October 14-October 20th is National Teen Driver Safety Week!
This is an exciting yet scary time in our household. Our oldest daughter is in HIGH SCHOOL! She has made many friends, is doing great in her classes and is slowly but surely talking about the one thing she knows I am scared about: getting her learner’s permit.
The statistics on teen driving are pretty scary. Motor vehicle crashes are the leading cause of death for U.S. teens. According to the Center for Disease Control and Prevention, seven teens ages 16 to 19 died every day from motor vehicle injuries in 2010.
As parents it is important to ask: Is my teen “ready” to drive?
- Does your teen show good judgment in general?
- Is your teen able to resist peer pressure when it comes to risky behavior?
- Is your teen willing to follow not only state driving laws but also your rules?
- Does your teen seem comfortable and confident behind the wheel?
Many parents believe that their role in their teen’s driving ends as soon as he/she receives a driver’s license. In fact, this is precisely the time when your supervision is crucial. Per mile driven, teen drivers ages 16 to 19 are three times more likely than drivers aged 20 and older to be in a fatal crash.
As parents our first concerns are probably about speed and drinking and driving but there are some other critically important factors we must keep in mind. Here are some important tips that I learned and would like to share with you:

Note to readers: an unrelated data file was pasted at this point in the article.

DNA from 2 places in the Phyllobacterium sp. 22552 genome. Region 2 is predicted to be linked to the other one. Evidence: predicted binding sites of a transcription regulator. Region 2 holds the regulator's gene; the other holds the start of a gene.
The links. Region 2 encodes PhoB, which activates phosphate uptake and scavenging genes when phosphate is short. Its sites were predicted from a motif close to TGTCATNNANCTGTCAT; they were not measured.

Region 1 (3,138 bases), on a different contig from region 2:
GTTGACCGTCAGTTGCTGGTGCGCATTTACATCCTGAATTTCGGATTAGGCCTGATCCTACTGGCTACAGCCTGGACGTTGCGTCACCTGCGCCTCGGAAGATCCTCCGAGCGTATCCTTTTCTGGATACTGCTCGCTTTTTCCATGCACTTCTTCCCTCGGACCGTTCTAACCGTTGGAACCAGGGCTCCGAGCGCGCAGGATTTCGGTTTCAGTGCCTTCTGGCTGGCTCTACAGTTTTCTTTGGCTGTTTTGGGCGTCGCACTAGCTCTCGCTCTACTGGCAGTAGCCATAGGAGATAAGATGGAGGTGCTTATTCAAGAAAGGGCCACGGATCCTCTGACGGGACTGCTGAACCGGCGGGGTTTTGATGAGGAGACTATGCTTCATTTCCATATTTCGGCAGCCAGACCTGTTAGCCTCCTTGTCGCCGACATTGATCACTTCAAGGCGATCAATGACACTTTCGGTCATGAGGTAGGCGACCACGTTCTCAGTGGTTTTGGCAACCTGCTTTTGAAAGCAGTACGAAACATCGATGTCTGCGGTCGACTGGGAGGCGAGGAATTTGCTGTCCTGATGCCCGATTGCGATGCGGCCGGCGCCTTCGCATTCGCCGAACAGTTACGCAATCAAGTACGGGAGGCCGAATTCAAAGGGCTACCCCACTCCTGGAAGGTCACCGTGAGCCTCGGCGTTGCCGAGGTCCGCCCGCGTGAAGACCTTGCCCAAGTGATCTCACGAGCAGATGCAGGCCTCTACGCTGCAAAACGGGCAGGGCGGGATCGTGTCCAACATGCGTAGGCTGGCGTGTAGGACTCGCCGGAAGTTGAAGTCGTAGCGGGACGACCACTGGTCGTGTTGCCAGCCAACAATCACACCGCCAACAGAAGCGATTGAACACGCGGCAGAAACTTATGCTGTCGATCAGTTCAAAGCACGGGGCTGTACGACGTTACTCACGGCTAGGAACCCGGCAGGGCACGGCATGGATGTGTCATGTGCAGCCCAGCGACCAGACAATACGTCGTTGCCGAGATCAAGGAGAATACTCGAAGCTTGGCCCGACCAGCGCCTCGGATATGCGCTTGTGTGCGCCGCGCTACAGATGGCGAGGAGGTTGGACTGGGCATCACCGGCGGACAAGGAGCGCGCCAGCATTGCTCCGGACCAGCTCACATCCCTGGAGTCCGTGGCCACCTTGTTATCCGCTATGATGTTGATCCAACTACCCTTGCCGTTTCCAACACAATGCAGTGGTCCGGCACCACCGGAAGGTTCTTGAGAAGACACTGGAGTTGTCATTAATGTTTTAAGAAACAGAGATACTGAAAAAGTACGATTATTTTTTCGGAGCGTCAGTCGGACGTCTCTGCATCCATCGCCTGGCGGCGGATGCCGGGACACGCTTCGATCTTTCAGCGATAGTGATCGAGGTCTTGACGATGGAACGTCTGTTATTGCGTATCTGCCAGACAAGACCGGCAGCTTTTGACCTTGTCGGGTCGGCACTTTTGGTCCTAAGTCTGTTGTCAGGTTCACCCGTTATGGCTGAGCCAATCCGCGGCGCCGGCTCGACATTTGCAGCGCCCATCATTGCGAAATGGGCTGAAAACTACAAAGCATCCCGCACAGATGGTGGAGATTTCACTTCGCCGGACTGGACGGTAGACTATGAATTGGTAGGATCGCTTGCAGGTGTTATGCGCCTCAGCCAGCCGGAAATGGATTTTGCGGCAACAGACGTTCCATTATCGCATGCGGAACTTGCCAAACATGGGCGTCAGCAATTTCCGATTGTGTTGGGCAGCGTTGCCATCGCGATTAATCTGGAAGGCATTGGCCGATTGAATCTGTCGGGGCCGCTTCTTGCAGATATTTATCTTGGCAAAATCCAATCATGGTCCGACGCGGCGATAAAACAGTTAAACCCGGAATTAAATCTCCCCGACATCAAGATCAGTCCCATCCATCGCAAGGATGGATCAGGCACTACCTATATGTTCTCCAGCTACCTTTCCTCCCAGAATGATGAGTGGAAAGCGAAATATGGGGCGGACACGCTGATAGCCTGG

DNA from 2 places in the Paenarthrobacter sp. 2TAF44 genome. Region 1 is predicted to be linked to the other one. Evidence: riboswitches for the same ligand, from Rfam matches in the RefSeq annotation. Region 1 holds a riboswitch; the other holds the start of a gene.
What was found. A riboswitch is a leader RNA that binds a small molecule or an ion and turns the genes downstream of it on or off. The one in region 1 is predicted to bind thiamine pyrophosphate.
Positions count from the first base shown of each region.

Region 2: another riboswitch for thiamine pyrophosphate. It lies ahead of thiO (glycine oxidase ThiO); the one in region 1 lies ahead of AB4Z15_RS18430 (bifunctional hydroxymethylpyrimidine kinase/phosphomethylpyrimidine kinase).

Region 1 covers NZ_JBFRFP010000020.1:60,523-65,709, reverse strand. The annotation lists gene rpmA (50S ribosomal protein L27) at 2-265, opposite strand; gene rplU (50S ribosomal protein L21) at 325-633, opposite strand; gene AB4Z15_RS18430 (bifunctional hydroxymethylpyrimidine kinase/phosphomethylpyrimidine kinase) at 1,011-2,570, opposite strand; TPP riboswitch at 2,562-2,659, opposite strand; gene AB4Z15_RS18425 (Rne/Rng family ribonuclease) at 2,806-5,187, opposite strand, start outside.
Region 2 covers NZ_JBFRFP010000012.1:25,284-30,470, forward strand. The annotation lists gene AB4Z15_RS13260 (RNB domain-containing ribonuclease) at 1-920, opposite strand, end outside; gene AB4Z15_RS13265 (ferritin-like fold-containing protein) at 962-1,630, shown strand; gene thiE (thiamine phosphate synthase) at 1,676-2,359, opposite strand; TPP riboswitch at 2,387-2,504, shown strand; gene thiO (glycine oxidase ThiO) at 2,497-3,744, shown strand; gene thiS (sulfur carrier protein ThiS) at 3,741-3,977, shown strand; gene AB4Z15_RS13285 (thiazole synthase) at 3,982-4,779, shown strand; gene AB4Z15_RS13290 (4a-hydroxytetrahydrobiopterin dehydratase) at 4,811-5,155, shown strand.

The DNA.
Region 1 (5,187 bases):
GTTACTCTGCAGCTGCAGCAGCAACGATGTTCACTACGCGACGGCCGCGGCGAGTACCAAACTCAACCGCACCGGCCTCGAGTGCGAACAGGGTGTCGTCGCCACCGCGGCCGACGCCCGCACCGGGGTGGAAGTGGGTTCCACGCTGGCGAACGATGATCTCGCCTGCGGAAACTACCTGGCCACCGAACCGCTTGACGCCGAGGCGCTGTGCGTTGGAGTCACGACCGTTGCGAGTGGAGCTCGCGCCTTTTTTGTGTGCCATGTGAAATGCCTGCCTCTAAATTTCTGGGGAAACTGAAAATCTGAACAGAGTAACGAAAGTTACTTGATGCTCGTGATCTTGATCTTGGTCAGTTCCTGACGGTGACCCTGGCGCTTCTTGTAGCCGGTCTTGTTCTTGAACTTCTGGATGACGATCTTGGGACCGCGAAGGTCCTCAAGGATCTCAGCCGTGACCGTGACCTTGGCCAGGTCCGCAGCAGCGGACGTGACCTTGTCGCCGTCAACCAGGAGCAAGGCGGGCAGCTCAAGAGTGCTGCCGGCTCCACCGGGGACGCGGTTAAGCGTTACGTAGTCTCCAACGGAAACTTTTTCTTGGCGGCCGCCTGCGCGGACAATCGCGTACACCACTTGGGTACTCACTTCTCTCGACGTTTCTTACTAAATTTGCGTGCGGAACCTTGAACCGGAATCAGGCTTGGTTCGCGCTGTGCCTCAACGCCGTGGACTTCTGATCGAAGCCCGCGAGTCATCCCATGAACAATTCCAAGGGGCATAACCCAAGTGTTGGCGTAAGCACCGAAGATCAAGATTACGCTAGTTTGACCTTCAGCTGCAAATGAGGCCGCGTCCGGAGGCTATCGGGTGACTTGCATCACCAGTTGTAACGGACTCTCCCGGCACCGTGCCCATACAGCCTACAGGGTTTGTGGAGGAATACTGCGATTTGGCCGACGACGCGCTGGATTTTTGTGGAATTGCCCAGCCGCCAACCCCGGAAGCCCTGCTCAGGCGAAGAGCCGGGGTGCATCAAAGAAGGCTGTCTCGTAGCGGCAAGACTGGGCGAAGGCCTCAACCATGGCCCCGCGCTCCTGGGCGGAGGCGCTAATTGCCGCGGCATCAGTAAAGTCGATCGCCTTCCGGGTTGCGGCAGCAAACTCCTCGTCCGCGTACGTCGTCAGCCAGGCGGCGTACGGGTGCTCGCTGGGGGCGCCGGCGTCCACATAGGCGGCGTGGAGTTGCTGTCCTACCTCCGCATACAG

- If your state has a graduated driver licensing law, make sure you know what it is. This law applies to teen drivers and sometimes has stipulations on phone usage, texting and other restrictions that you may need to learn.
- Do not allow your teenager to drive with other teen passengers in the car until he or she is experienced behind the wheel. The presence of other teens in the car greatly increases the risk of a crash and the risk increases with each additional passenger.
- Practice driving skills with your teen. Do not assume they will know how to ride at night, in the rain or on the interstate. Mix the regular routine up and make them practice in different conditions till they are confident in their ability and more importantly you are confident that they can keep themselves and others on the roadway safe!
- Establish a parent teen driving contract with your teen.This driving contract will help parents and teens focus on safe driving habits. Parents and teens should sit down and discuss these recommendations. This way everyone knows the rules and sticks to them.
- Do not allow your teenager to use a cell phone or similar device while driving. Talking on the phone, even hands-free, increases the risk of a crash, too. Sign a family pledge.
- Be a good role model. Do not expect your teen to follow a rule you are not willing to follow yourself. Your teen is learning by watching your behavior behind the wheel.
I have certainly learned a lot in this process! If I have to spend a little bit more time working with my daughter to make sure she is a confident driver then it is worth the wait.
What discussions have you had with your teen about driving?
By Purnima Unni, Pediatric Trauma Injury Prevention Program Coordinator